By Karen Friesen, JobJenny.com
We know that you know how important networking is to landing a new job. It’s got to be among the oldest (and most important) tricks in the “how to get yourself hired” handbook.
Since you're a diligent, proactive person (of course you are), you’ve likely racked up 587 Facebook friends, 829 LinkedIn connections and cultivated an extended network of friends, professional contacts, and family members who think you. are. the. bomb.
When it's time to make a job change or career pivot, these people could be downright instrumental in helping you, right? If you play it right, absolutely.
After all, the people in your posse already know how fantastic you are at…all kinds of stuff. Maybe you bake like Betty Crocker. You kick the pants out of every karaoke competition, or you’re the one everybody calls when they need a shoulder to cry on or a ride for Johnny after lacrosse.
That’s all great (obviously), but the pivotal question is, do they know what makes you kill it at your job? More to the point:
Do your people have any idea what you REALLY do at work all day?
Unless you're something like a nurse, fire fighter, writer or professional violinist, the answer to that question is a resounding ‘probably not.’ So, when you to enlist help from these people who will forever have your back, guess what they're going to say?
“Sure, yeah, I’ll keep an eye out…”
And they probably mean it with every ounce of their being. However ... and here's the challenge ...
Do they have any idea what they’re keeping an eye out for? Truth is, the majority of people you know likely have no clue specifically how they can best help you.
There IS a solution to this quandary, and it’s one that job seekers often fail to consider (or have possibly never heard of).
The Networking Letter
The networking letter lands squarely among the top three pieces of correspondence (in addition to the cover letter and thank you note) that can make a huge difference in how your job search fares.
There are plenty of ways to tackle writing a networking letter, but the goal remains the same: you want to get word of your job search out to the people who know you best, and give them clear information about what you're looking for, and how (specifically) they can help.
Here's one approach to crafting a high-impact networking letter:
1. Kick it off with a friendly introduction.
Explain the transition you’re embarking on, and request help. Your intro might look something like this:
Dear Friends, Just a quick note to say “hi” and give you an update on what I’ve been up to. After 15 years of managing the IT Department at Orbit Consulting, I’ve decided to switch things up and pursue my long-term goal to work in large-scale technical project management.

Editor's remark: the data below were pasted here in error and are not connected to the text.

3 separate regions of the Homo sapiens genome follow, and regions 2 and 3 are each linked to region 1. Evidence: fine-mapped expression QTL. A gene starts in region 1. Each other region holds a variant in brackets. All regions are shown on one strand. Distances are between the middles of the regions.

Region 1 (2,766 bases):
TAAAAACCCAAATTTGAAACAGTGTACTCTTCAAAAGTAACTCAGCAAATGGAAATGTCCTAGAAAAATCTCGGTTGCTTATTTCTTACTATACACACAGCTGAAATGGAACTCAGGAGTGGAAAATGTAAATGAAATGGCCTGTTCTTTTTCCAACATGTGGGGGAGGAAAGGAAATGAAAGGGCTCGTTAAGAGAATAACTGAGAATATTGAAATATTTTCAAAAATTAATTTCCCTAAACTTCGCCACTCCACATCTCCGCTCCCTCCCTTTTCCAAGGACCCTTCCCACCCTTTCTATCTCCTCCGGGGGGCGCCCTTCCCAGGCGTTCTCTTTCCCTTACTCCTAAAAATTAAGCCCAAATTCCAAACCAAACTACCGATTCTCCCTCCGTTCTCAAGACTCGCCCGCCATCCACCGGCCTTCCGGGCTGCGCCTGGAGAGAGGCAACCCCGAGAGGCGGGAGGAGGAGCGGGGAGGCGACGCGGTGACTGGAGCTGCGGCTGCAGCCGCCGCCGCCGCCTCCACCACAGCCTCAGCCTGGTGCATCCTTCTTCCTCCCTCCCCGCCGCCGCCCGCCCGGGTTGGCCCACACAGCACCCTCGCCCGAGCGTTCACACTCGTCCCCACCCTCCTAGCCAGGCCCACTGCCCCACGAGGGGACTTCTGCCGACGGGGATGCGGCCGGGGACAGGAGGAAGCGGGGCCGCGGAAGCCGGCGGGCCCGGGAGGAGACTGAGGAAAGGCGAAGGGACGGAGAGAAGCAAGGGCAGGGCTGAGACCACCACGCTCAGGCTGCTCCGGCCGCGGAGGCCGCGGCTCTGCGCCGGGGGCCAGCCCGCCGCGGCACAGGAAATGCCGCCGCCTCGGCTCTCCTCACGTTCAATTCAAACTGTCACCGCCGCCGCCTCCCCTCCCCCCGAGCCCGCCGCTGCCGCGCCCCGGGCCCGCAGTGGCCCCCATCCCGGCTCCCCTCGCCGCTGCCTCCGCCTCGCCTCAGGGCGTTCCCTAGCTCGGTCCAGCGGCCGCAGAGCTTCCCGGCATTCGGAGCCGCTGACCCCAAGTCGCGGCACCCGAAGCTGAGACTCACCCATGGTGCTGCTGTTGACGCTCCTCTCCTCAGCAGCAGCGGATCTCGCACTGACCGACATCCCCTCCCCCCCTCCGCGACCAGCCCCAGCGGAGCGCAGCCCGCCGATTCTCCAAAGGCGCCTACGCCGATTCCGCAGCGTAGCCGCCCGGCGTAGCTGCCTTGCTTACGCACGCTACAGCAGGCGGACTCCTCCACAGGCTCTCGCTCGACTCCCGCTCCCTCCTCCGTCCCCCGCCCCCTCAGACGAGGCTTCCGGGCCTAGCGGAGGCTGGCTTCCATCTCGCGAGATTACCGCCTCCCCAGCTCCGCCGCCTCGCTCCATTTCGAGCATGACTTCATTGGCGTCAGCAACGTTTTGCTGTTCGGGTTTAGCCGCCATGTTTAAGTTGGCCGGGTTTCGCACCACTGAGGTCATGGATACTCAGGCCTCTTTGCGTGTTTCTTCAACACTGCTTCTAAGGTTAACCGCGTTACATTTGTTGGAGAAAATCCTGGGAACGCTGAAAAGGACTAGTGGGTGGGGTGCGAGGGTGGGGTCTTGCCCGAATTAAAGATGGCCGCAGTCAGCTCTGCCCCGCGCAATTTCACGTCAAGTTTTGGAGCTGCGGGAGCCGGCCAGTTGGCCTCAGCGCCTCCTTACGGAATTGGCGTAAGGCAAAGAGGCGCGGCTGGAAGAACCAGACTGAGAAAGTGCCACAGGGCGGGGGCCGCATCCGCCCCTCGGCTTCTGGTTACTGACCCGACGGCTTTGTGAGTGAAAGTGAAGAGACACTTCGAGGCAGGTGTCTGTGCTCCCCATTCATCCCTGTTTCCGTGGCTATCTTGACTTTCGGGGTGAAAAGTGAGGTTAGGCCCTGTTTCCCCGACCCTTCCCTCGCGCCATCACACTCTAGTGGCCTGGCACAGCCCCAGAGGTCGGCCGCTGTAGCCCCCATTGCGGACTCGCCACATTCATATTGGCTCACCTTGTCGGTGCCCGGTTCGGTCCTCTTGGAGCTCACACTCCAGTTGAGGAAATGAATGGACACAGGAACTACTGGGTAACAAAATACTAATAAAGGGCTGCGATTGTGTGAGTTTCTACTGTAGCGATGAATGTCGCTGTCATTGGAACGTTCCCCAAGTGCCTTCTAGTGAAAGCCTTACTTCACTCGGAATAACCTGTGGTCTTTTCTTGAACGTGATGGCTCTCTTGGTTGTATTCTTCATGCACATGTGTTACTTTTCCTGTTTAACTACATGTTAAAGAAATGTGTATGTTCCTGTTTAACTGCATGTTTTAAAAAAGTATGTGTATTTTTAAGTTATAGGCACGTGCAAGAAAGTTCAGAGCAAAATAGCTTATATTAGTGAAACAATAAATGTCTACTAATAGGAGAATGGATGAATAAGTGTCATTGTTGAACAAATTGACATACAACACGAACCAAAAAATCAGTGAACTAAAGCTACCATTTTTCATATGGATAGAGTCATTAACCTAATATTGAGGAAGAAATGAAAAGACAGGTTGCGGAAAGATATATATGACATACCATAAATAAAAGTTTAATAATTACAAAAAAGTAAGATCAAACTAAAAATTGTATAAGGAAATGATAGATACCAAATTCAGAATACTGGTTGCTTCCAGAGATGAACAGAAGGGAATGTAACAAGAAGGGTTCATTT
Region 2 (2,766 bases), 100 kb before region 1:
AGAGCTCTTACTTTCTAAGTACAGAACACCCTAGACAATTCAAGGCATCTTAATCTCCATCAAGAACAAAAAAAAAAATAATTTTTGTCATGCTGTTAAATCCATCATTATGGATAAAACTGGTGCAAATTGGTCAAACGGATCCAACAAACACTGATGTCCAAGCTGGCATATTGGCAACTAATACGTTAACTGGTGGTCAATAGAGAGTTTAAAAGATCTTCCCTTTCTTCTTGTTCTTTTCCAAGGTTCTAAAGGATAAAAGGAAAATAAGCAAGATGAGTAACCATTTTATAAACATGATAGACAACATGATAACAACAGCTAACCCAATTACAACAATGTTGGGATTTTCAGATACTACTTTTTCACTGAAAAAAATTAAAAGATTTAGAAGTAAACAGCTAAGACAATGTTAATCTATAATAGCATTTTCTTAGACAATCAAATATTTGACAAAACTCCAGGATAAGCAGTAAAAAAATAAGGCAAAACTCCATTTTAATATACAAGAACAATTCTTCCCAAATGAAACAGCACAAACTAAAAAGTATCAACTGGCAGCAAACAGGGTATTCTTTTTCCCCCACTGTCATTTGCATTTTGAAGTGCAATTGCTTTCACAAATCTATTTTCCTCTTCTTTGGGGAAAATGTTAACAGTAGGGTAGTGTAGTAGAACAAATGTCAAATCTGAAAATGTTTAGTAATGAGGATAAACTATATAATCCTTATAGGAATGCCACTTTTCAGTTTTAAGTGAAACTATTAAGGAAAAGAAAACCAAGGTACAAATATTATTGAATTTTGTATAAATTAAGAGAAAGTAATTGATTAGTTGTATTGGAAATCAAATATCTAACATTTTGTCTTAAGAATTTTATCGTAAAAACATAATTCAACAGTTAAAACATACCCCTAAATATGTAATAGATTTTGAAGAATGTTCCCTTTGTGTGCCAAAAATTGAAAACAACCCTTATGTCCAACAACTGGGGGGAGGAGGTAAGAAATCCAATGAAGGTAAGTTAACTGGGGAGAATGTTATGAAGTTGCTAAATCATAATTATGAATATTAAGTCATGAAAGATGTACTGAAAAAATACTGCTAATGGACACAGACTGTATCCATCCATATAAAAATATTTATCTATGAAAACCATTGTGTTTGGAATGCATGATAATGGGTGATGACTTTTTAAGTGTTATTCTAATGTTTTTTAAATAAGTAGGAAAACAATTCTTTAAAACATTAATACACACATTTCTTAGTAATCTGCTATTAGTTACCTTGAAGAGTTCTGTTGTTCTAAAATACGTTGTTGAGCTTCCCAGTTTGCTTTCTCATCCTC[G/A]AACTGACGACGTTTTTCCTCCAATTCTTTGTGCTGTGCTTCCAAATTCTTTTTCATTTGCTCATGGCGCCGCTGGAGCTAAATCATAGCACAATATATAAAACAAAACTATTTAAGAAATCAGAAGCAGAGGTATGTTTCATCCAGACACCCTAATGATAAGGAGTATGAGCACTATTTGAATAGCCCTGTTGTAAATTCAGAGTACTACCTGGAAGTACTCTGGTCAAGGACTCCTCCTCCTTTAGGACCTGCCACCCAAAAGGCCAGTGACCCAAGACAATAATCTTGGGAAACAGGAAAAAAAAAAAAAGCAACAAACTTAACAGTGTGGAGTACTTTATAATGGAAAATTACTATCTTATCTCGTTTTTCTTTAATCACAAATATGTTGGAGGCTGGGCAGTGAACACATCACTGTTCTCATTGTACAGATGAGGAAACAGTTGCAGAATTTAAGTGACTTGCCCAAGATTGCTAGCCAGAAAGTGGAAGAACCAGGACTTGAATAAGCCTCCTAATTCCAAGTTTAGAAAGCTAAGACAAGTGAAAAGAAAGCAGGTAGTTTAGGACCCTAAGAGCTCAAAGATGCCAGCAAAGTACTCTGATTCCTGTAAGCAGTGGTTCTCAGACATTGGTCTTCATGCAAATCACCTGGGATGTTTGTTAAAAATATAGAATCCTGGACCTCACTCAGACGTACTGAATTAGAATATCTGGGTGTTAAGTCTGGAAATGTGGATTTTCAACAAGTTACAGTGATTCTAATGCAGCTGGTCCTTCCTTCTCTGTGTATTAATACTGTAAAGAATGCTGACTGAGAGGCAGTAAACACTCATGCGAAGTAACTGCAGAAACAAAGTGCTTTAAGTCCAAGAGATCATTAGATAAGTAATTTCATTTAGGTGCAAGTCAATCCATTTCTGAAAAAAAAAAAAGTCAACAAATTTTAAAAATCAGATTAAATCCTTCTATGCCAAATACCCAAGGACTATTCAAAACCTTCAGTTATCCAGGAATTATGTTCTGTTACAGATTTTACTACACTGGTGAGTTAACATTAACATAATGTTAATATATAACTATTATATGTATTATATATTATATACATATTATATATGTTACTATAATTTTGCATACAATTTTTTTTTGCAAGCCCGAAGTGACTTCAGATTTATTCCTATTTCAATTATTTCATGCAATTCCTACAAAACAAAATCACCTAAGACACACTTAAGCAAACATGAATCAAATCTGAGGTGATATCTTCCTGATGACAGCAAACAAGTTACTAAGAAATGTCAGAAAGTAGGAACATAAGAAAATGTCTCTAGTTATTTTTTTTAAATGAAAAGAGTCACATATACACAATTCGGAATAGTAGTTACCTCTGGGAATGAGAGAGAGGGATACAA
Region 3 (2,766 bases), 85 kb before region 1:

2. Share a brief list of skills you’d like to put to use in your next job.
For example, you could say, “I’d really like a job in which I can use my digital marketing strategy and large team project management skills.” Or perhaps you could say, “I’m well suited for roles that involve building and motivating sales teams.”
3. Offer up a short list of potential job titles / companies of interest.
Here’s your chance to really help your network know what to be on the lookout for, because the type of job you seek could very well be called different things at different companies.
“Here are some of the job titles that would likely align with what I’m envisioning…”
You may even throw out the names of some companies that are of particular interest.
“A few companies I’m specifically targeting include Gerber Knives, Yakima and SawStop.”
And then wrap up your networking letter by asking the recipient to let you know if he or she knows anyone that may be helpful or influential in your search. (And, perhaps, could they introduce you?)
An effective networking letter’s power lies in the fact it goes beyond asking people to “keep an eye out." It specifically spells out what it is they’re keeping an eye out for, and what they can do if they know of something that may be a fit for you, or someone you should meet.
Even better, the networking letter doesn't always have to be distributed as a letter. It could be an email, or maybe you have it in front of you over cocktails or during a coffee meeting, to help guide the discussion.
The people around you – especially the ones you know will always have your back – will absolutely be willing to bend over backwards to help you, IF they know exactly how they can be useful to your effort.
So offer up a big “thank you” in advance, and always be ready and willing to return the favor. It’s dishing up those kinds of positive vibes that – more than anything – make you somebody people want to stand up for.
Photo: Flickr Creative Commons (Matt)